Marital Property Division In Texas

How to divide marital property can be a complex issue in the divorce process. In Texas, property acquired during the marriage is known as community property, which belongs to both spouses and must be divided between them.

Texas law calls for a "just and right" division of community property, but that does not necessarily mean that the value of marital property will be split down the middle. Additionally, any debt acquired during the marriage may need to be divided, and it is best to have an experienced property division lawyer on your side to ensure a fair distribution of assets and debts.

To ensure that you receive your fair share of marital property, contact us today. Our law firm advises and represents clients in Rockwall, Plano and the surrounding areas.

Achieving A Fair Property Division Agreement

Some property division agreements are more or less straightforward, particularly if not many assets or debts are involved. Still, dividing a relatively small marital estate typically requires the help of an experienced divorce attorney.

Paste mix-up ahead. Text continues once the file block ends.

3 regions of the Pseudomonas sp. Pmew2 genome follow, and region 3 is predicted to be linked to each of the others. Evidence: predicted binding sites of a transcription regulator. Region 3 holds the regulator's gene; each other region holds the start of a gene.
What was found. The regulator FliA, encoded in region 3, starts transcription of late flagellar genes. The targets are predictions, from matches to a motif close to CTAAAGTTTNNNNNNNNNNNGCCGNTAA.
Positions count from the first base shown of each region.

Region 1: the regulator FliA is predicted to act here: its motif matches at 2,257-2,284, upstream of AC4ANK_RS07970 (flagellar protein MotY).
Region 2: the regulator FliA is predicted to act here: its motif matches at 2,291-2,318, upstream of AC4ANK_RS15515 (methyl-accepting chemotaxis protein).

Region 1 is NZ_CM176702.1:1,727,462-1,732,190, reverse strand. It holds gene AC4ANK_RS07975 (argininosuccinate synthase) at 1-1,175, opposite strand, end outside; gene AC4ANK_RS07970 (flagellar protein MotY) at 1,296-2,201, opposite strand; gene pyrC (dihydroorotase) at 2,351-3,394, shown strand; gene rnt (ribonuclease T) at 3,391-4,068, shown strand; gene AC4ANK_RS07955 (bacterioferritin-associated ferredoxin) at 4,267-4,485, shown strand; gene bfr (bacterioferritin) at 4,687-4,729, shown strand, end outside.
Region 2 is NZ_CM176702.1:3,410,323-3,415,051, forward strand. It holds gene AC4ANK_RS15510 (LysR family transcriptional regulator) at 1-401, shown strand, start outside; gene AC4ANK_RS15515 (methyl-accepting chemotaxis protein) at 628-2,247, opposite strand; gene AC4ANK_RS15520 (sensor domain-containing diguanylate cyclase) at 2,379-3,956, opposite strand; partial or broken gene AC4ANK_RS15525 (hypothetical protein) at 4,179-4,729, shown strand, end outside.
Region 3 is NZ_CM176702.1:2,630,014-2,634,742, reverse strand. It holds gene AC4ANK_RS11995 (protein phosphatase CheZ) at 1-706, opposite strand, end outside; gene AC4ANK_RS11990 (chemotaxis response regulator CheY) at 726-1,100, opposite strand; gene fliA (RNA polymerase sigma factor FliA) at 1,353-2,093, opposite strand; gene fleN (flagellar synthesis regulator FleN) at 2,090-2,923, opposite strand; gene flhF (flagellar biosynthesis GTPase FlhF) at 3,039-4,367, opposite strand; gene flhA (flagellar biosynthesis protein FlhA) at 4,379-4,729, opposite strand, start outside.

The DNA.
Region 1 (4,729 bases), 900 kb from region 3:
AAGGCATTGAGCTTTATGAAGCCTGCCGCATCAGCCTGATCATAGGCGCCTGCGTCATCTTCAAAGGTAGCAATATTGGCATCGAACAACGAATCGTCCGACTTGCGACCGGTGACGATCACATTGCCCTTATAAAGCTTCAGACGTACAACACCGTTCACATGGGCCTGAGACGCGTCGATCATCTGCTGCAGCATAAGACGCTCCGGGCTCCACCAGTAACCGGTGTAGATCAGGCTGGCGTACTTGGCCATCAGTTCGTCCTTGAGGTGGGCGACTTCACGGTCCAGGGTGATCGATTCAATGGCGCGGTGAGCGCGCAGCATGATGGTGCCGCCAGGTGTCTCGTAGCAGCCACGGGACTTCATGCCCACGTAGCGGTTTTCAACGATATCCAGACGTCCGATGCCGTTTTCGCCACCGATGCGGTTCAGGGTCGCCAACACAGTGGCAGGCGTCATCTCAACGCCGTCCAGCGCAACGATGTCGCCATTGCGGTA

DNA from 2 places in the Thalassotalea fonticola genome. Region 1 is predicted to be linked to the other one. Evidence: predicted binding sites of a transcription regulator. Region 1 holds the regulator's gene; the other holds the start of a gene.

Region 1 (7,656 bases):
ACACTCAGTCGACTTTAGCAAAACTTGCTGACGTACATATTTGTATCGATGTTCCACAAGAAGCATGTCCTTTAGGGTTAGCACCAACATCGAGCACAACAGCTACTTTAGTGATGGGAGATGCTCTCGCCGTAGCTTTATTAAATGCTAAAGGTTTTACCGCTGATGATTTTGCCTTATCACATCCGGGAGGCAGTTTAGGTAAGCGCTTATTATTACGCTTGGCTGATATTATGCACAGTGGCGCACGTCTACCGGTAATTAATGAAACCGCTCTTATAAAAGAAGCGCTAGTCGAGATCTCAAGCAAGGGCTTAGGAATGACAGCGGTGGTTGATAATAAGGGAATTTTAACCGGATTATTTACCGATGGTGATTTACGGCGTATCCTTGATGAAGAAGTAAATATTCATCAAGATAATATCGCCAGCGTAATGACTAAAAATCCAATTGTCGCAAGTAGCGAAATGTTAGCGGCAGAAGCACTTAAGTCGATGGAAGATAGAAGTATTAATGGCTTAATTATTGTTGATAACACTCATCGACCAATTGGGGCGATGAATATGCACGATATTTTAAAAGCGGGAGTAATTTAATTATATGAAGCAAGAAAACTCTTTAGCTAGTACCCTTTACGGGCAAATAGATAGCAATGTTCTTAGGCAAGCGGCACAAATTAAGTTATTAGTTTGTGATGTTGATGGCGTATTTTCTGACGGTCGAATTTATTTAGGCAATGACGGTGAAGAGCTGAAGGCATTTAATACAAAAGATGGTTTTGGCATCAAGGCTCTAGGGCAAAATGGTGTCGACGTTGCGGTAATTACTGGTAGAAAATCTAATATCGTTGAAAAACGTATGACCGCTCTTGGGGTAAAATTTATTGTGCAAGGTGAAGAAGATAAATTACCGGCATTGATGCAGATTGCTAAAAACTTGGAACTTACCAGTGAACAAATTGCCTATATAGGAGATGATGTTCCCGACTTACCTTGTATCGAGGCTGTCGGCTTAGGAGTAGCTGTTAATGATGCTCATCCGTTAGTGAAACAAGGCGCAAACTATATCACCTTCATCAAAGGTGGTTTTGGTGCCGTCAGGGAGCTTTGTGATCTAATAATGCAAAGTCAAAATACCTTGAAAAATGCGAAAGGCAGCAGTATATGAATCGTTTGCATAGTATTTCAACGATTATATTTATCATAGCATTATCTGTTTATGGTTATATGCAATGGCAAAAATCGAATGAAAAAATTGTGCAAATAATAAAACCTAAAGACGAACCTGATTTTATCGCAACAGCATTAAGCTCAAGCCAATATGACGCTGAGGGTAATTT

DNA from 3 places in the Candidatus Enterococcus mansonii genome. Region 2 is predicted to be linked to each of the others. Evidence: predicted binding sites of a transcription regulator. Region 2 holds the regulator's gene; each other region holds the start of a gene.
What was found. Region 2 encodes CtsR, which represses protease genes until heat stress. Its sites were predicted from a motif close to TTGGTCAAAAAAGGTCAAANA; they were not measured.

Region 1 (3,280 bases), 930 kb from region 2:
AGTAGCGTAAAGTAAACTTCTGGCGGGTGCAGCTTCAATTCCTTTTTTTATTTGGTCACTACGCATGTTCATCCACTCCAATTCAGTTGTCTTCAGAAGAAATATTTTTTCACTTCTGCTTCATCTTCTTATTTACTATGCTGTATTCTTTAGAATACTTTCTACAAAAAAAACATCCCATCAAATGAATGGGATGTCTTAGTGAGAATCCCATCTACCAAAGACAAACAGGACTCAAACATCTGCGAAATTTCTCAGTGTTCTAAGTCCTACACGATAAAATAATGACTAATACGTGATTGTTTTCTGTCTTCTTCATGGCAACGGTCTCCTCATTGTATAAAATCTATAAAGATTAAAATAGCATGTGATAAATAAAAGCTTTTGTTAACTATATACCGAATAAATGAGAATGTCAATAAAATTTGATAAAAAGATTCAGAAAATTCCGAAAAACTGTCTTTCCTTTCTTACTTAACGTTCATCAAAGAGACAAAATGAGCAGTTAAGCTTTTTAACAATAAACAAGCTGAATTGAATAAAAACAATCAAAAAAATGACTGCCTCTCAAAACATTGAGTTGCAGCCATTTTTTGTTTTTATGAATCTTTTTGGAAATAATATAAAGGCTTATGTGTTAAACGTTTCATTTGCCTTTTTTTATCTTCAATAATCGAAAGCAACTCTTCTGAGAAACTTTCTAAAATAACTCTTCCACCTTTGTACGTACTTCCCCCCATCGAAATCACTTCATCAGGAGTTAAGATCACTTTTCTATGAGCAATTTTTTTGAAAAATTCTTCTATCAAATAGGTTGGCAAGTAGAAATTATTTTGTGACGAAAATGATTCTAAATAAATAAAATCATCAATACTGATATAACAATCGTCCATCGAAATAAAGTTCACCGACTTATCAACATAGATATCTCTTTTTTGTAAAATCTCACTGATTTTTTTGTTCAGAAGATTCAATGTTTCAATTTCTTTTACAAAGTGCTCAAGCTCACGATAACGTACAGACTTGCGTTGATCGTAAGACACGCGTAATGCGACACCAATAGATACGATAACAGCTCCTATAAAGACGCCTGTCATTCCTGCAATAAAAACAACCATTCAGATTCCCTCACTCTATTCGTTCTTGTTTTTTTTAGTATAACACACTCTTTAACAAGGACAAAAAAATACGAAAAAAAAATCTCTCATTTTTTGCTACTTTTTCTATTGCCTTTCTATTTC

Matters become significantly more complicated when complex assets are involved. At Isaacson Law, PLLC, we have extensive experience in community property issues, including the division of complex assets such as:

  • 401(k)s, pensions and other retirement plans
  • Business assets
  • The family home and other real estate investments
  • Insurance policy proceeds
  • Stocks and stock options

What Is Separate Property?

In Texas, separate property is typically any property that was acquired prior to the marriage and was never mingled with community property. For example, if you or your spouse owned a business before getting married, the value of the business on the marriage date may be considered separate property, which is not required to be divided at divorce.

However, if separate property increases in value during the marriage, the increase in value may be subject to property division.

Generally, it is up to the party claiming separate property to prove that the property should be considered separate. We can help you trace any separate property to its origin or help you determine whether your spouse's separate property claim is valid.

Contact Isaacson Law, PLLC

To schedule a consultation to discuss your property division concerns, send us an email or call us at 214-865-7537. Our founding attorney, Pamela Isaacson, advises and represents clients throughout Rockwall, Collin and Dallas counties.